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News from City, University of London

'Stories with Aphasia' project given strong support

People with aphasia and their families, communication support workers from the Stroke Association and academics met to discuss the next stage of the proposed 'Stories with Aphasia' project.
by Ben

null'Stories with aphasia', a unique project led by Drs Madeline Cruice and Lucy Dipper from City University London's School of Health Sciences, was given resounding support at a special consultation event last Friday.

The event brought together people with aphasia and their families, communication support workers from the Stroke Association and academics to share their views on how aphasia affects their lives and to provide feedback on the proposed 'Stories with aphasia' project.

It is hoped that the project, which recently made a successful initial application for funding from the Big Lottery Research Communities funding programme, will make a real difference to people's lives.

Dr Cruice, said: "Even though aphasia means that people don't talk or write they way they did before their stroke (or tumour), they still have strong opinions, and with the right support can make these known. It's clear from Friday's consultation that there is strong support for this project."

"Simply doing the project, the process of doing it, helps get the brain into gear - click, click, click - changing my own life, sort of therapy in itself".

Stories with Aphasia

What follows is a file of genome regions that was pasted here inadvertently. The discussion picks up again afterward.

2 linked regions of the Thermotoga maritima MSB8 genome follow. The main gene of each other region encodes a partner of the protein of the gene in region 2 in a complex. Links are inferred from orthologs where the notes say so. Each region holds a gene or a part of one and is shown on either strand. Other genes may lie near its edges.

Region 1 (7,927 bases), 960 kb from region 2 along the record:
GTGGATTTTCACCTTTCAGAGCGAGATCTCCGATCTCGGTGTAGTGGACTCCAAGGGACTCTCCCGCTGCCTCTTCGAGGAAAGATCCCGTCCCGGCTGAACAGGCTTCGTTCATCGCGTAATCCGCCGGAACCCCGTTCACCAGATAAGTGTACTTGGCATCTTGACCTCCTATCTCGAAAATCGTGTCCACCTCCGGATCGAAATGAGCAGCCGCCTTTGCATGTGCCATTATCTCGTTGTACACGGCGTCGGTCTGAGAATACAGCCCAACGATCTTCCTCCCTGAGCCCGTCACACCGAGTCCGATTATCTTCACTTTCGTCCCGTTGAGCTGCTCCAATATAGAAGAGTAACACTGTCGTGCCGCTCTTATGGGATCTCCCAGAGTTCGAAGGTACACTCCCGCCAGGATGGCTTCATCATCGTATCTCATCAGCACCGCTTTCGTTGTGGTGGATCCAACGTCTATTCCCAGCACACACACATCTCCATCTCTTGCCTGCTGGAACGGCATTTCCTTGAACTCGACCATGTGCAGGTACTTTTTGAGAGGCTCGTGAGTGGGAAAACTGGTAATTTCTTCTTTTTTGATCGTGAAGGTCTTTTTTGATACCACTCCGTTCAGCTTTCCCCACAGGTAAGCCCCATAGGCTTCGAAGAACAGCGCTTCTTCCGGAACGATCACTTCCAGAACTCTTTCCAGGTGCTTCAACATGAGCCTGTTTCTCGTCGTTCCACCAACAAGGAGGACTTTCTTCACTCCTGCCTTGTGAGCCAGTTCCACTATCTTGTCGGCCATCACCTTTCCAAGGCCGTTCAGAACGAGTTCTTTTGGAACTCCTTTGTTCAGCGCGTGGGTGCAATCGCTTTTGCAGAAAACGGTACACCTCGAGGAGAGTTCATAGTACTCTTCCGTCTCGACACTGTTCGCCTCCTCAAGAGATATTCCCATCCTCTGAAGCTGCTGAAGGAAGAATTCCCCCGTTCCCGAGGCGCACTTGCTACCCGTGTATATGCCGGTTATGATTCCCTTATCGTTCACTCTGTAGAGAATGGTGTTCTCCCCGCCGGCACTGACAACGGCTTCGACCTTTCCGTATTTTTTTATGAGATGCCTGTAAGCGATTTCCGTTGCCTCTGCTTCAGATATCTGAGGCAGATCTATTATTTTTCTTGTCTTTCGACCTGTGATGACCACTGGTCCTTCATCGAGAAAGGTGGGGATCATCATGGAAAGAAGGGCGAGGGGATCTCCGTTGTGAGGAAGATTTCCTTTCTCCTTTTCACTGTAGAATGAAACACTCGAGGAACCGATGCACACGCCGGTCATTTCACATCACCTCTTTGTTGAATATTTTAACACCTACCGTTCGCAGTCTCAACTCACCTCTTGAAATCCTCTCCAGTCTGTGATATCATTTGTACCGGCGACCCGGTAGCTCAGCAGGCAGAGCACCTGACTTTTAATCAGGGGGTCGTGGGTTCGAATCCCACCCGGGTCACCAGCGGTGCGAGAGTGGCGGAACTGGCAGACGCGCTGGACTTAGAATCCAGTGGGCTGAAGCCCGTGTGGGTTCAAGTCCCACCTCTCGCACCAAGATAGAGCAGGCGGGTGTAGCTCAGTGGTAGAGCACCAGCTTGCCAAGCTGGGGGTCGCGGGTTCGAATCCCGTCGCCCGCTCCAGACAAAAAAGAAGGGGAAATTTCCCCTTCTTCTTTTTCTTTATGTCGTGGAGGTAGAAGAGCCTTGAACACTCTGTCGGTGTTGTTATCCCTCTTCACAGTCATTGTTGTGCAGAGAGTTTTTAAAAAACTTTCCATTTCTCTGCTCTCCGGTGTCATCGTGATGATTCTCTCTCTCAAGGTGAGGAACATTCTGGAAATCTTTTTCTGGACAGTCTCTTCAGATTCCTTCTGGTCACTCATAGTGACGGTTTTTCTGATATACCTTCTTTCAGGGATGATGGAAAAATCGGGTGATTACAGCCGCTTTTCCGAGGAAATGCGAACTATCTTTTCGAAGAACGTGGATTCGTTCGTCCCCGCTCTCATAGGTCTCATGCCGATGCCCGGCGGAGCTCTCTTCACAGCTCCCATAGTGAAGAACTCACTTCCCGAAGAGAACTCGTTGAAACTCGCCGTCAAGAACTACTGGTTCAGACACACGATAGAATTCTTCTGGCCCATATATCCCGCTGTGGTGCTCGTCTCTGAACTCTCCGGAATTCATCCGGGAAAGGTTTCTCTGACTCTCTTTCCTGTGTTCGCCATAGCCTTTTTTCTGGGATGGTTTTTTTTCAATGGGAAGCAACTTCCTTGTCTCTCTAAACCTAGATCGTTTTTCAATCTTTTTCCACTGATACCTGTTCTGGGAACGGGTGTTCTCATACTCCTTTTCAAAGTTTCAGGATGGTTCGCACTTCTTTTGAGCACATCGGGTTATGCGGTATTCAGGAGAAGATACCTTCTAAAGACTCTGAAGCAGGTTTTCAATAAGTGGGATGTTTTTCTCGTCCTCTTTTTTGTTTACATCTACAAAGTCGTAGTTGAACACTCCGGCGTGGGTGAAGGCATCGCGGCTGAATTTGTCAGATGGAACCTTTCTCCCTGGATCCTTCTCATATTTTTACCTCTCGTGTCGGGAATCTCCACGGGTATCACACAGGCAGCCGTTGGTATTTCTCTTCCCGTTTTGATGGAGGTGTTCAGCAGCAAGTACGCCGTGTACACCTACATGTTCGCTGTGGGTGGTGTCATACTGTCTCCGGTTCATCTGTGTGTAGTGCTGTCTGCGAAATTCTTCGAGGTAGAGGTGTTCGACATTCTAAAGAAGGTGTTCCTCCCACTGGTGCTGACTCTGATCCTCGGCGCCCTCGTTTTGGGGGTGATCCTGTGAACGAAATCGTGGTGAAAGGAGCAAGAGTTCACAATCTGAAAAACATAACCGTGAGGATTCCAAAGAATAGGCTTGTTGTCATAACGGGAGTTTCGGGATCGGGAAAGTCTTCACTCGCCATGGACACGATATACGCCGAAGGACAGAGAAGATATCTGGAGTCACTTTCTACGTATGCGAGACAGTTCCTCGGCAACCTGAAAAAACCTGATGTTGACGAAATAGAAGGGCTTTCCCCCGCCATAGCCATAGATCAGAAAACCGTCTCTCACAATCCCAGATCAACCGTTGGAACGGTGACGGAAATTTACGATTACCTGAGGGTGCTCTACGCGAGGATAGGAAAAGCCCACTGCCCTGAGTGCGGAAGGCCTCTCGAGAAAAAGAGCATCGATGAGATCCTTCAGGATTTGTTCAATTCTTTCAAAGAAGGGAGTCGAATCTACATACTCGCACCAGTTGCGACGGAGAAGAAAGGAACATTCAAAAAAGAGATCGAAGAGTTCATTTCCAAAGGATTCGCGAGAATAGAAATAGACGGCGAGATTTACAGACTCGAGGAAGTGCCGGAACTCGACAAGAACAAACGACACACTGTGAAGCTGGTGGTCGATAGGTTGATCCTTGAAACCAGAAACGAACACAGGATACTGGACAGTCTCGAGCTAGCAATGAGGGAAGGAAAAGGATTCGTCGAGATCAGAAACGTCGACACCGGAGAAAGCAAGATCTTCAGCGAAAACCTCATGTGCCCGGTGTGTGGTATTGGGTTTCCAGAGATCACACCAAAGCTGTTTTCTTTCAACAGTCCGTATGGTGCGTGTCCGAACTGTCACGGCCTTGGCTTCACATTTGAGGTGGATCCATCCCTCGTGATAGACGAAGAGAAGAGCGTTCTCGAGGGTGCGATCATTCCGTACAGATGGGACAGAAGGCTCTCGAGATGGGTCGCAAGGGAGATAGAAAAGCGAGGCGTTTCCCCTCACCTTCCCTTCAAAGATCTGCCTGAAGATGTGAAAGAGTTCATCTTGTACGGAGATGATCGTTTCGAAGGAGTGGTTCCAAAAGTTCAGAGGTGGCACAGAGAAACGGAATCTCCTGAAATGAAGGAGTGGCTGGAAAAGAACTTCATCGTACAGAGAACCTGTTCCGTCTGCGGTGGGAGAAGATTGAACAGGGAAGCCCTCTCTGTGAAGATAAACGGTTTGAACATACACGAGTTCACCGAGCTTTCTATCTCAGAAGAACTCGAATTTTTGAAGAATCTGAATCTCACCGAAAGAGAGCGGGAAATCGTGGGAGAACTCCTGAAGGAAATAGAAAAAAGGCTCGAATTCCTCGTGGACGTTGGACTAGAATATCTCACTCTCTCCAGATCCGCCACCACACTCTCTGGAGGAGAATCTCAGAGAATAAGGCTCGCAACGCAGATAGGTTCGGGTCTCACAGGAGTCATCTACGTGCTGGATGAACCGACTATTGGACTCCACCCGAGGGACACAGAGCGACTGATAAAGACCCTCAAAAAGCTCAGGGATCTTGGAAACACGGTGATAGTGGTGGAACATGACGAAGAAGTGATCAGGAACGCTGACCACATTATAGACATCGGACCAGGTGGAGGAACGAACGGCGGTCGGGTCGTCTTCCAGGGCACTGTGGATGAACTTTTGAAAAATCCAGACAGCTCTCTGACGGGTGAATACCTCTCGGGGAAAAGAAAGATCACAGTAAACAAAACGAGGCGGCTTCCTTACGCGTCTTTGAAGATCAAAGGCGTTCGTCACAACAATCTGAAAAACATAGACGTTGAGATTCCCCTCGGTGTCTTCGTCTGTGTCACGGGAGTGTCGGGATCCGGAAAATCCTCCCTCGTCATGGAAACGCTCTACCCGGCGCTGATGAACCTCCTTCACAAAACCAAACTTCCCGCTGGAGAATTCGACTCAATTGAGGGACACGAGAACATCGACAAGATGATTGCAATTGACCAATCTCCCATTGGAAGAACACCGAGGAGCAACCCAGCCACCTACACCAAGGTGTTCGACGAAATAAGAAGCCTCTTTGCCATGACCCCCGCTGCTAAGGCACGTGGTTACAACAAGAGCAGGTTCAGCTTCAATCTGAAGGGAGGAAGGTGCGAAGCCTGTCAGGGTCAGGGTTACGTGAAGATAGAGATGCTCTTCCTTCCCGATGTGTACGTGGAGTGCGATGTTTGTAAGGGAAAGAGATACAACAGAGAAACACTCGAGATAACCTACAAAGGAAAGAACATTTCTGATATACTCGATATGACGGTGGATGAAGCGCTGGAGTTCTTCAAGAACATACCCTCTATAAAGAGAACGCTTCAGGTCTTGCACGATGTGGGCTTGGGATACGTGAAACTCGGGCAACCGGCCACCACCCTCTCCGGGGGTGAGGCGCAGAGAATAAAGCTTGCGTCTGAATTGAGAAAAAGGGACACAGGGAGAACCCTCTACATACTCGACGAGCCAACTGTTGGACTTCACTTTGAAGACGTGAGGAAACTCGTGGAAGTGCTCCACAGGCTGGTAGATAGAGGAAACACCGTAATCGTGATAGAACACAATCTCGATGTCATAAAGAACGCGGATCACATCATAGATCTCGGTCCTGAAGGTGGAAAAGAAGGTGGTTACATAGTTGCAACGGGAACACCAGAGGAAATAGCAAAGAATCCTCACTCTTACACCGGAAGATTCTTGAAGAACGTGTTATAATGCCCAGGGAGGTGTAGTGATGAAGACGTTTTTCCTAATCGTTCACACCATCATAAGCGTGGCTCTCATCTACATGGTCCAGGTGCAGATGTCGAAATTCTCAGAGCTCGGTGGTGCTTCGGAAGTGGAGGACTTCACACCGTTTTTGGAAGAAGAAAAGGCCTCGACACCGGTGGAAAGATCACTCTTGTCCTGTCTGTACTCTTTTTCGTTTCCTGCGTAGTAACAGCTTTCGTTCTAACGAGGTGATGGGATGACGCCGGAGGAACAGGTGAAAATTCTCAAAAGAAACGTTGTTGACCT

The 'Stories with Aphasia' project is for individuals with aphasia to experience telling their personal story successfully. The project is designed to connect Londoners who have aphasia with volunteers who will act as 'story-buddies', assisting each person to produce a digital multimedia story of their life. 

Volunteers will be trained in communication skills by Connect, the communication disability network, enabling them to work effectively with people who have communication problems. 

The project will also provide training in developing and recording their story using local links with the Oral History Society at the British Library, as well as multimedia training in videoing and editing, and creative workshops in photography, drawing and storytelling to explore people's stories. 

Dr Dipper, said: "This a very ambitious project but we believe that involvement in 'Stories with Aphasia' will not only enhance the communication skills of people with aphasia but also improve their mood and help them feel more engaged in their communities."
Event attendee: "Aphasia is invisible for people don't understand".

It is also hoped that the project can raise awareness about an often misunderstood condition: "By sharing stories through a dedicated website and in a major pubic space we hope that they can really change views on how the public see aphasia," Dr Dipper commented.

The event was recorded creatively by artist and recent speech and language therapy
Alumnus Cat Andrew.

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